FIREBORN is a world on the edge of a storm. One it has weathered before at the cost of great losses: the loss of countless lives, of the world’s great civilizations, of magic. The scions alone know that there was a mythic age, know what happened to the world at its end, and know what needs to be done to stop it from happening again. They know . . . because they were there. Scions are at once human and more than human. While born of flesh and blood, their souls are far older. Within their bodies are the reincarnated spirits of dragons from an ancient past. Throughout the ages, scions have been reborn in human form, each time remembering less and less of their former selves. As magic fled the world at the end of the mythic age, so did the wyrms’ strength of spirit. As the last ice age receeded and the modern age began, the memory of the mythic age was all but gone. Now, that’s changing.
None are sure why . . . a prophecy fulfilled, the stars aligned, a ritual completed? Regardless, karma, the force that Westerners call “magic,” that wise men of the East call “ki,” and that the ancient Egyptians called “ka,” has returned. And with it all manner of beasts and wonders. But magic is dangerous and unknown, and the modern mind is far from accepting of the impossible. That, after all, is what monsters, magic, and myth must be: impossible. Everyone knows that. We’ve been told that from the beginning. And surely, if anything was out there, the police and the government would know. They’d tell us how to protect ourselves. But they haven’t, because they don’t know. Secondclass citizens are hunted by beasts in the slums. Superstitious drifters draw pentagrams in railyards to keep the rain and the dogs away. Tales of werewolf maulings appear in the tabloids with alarming regularity and amazingly clear photos, and most folks don’t talk to their neighbors anymore.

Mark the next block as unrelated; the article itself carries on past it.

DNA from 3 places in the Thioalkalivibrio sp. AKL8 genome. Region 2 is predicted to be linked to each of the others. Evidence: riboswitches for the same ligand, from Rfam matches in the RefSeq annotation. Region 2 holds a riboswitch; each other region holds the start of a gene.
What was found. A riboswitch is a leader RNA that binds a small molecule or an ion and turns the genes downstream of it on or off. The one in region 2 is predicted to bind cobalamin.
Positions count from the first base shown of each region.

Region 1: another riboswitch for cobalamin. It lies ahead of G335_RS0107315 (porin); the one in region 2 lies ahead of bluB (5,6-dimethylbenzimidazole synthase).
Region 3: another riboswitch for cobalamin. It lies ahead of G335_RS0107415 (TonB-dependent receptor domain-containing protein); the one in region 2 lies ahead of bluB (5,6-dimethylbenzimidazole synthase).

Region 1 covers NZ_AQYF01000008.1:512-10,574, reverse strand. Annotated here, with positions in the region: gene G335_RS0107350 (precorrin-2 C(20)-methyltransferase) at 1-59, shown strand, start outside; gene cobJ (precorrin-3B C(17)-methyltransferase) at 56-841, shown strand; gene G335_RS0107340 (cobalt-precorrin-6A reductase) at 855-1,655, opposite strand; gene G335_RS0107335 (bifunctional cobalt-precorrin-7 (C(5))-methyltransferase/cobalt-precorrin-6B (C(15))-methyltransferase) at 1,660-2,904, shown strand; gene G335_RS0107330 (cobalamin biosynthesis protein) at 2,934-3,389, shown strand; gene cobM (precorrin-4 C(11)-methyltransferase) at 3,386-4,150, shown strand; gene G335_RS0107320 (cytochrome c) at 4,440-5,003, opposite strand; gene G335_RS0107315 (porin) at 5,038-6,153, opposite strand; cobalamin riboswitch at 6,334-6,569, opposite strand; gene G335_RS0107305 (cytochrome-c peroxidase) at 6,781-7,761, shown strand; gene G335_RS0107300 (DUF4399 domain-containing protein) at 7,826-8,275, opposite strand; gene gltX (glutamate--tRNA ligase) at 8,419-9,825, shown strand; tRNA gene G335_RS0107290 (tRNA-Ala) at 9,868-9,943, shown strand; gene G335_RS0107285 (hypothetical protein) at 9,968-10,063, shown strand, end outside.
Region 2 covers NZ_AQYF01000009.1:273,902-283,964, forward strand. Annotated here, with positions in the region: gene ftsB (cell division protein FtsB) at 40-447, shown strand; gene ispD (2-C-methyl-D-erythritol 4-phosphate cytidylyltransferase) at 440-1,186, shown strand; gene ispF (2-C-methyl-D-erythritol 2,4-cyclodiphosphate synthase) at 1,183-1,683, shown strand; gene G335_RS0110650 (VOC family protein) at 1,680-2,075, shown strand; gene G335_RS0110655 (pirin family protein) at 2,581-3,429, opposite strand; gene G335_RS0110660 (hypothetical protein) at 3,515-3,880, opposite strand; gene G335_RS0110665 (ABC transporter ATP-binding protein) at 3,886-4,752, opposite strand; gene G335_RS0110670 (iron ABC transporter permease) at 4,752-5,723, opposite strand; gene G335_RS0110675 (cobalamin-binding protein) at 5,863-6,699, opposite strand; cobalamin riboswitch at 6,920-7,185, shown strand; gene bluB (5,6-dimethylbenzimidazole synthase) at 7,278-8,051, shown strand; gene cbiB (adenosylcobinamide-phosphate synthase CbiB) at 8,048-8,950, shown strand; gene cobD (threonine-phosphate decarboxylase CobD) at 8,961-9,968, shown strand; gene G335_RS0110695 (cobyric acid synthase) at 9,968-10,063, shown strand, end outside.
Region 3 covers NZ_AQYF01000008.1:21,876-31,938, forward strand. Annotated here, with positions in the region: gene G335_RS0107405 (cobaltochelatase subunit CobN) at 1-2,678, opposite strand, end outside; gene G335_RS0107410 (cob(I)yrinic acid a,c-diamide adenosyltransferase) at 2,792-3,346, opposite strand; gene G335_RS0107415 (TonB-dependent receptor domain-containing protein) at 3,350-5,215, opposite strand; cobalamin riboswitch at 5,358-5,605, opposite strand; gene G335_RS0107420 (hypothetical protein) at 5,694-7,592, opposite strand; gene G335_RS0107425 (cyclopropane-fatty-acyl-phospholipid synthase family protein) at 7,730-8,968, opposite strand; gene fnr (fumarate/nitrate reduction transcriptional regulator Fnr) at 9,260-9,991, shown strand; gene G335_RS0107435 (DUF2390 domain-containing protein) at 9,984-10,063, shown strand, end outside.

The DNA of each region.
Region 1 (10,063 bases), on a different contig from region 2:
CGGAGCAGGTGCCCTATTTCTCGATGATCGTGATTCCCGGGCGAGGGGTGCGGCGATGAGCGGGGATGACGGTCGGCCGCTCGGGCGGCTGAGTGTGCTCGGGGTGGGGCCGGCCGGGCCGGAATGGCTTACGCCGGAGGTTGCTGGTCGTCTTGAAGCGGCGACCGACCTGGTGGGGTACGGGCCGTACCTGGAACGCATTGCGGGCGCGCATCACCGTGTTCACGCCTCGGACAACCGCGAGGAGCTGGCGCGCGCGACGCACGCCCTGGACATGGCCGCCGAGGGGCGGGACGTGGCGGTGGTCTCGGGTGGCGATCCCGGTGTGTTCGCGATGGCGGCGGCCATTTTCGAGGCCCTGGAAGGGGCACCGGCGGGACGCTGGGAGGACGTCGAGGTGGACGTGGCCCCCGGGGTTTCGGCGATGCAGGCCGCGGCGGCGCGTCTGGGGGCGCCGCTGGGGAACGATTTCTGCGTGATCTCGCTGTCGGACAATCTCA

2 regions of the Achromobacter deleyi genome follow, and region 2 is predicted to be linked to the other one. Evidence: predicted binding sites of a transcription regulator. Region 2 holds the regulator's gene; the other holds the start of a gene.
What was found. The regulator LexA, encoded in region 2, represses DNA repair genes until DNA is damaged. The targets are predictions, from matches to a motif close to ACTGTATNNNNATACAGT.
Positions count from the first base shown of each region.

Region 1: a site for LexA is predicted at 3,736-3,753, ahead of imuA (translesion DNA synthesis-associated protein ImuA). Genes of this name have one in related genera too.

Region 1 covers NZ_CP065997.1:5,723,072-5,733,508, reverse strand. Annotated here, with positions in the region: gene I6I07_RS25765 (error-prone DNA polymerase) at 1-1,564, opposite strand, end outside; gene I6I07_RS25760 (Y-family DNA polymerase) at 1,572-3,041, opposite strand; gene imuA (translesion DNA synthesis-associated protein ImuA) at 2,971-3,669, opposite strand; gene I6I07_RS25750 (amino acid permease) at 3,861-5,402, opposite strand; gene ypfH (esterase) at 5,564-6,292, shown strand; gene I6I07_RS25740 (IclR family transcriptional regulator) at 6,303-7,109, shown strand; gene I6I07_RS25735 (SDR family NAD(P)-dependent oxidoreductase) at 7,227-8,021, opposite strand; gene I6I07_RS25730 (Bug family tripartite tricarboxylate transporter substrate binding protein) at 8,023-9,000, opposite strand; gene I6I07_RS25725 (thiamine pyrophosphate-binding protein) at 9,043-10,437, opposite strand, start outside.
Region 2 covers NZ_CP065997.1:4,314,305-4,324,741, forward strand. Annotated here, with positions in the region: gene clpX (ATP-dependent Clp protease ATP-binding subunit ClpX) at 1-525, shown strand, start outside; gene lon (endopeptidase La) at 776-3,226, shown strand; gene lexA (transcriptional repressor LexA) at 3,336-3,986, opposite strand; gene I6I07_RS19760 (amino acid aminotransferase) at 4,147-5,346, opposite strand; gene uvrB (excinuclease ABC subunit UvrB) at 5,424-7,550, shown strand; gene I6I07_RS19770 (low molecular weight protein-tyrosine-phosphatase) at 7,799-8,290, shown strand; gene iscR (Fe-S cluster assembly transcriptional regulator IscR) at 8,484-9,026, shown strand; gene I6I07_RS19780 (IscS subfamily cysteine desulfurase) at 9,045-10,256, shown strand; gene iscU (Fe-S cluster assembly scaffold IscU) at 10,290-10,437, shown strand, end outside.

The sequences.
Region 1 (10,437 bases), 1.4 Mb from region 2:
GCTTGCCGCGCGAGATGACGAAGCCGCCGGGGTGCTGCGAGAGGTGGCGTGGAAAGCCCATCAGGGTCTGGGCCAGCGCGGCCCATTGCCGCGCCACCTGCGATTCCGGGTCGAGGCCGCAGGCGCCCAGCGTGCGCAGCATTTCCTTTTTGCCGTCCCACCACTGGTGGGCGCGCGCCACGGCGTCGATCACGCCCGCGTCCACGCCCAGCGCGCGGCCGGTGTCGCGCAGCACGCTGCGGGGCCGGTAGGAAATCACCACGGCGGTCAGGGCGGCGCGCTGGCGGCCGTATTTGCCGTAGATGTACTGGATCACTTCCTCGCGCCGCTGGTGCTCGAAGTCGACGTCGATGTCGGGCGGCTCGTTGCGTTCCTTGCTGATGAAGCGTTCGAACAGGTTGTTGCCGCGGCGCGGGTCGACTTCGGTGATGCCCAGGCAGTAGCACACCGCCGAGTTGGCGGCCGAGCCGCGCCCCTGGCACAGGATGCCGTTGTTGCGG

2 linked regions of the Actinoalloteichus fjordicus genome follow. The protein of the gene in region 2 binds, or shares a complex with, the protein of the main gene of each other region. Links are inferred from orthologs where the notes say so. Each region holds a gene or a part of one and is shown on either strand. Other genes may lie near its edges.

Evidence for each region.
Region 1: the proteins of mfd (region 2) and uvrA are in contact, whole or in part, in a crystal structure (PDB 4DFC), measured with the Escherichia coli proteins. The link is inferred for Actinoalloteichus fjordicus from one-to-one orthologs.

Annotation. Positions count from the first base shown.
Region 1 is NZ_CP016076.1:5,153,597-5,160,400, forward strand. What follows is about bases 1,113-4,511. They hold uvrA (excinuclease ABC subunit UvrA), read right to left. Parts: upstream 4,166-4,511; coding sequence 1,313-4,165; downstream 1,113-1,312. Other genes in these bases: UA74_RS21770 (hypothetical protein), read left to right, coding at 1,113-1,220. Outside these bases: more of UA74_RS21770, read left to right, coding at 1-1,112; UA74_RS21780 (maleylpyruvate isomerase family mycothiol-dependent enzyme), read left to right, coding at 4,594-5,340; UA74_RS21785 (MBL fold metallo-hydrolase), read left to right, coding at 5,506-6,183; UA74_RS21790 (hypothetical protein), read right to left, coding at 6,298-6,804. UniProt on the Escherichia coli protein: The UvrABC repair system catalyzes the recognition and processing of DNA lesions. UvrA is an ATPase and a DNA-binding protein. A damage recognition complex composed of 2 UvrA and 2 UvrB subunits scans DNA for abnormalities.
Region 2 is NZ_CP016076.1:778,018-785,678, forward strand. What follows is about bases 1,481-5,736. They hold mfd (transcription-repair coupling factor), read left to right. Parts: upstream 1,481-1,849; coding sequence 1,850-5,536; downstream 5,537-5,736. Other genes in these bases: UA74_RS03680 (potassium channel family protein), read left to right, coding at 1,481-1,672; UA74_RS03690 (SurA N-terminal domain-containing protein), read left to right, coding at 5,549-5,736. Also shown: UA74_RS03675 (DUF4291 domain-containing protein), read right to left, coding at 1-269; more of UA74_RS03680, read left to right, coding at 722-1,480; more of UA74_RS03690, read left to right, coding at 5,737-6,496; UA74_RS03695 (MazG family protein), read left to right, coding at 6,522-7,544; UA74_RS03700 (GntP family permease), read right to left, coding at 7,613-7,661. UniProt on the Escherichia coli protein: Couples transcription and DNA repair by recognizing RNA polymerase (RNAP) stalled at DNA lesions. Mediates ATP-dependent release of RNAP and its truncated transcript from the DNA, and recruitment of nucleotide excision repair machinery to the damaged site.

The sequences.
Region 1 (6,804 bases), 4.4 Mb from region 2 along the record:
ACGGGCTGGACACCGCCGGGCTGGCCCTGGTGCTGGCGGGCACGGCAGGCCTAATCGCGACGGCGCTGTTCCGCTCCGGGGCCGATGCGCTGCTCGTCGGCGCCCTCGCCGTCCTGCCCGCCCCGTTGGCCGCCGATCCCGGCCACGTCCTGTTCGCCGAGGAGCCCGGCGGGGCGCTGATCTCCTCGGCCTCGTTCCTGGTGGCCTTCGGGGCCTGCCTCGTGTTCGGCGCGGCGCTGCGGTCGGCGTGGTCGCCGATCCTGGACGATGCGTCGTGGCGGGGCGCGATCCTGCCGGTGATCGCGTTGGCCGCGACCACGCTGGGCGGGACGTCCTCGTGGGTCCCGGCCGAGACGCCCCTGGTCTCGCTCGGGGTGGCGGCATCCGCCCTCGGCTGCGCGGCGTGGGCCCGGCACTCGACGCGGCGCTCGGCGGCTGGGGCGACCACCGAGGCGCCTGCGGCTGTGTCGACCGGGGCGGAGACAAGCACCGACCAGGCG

And amidst all this, the scions begin to remember that there’s something else beneath the magic and the beasts and the fear. Something older than man and dragon alike, something that, in an age of myth and legend, almost consumed the world. That thing has awoken, and it is hungry once more. The scions grow in power, one flashback at a time, and hope that they’ll be able to remember what happened in the mythic age, and how to stop it. They’re at a disadvantage from the outset, because the secrets they strive to remember are ones that their enemies, lying in wait throughout the ages, never forgot.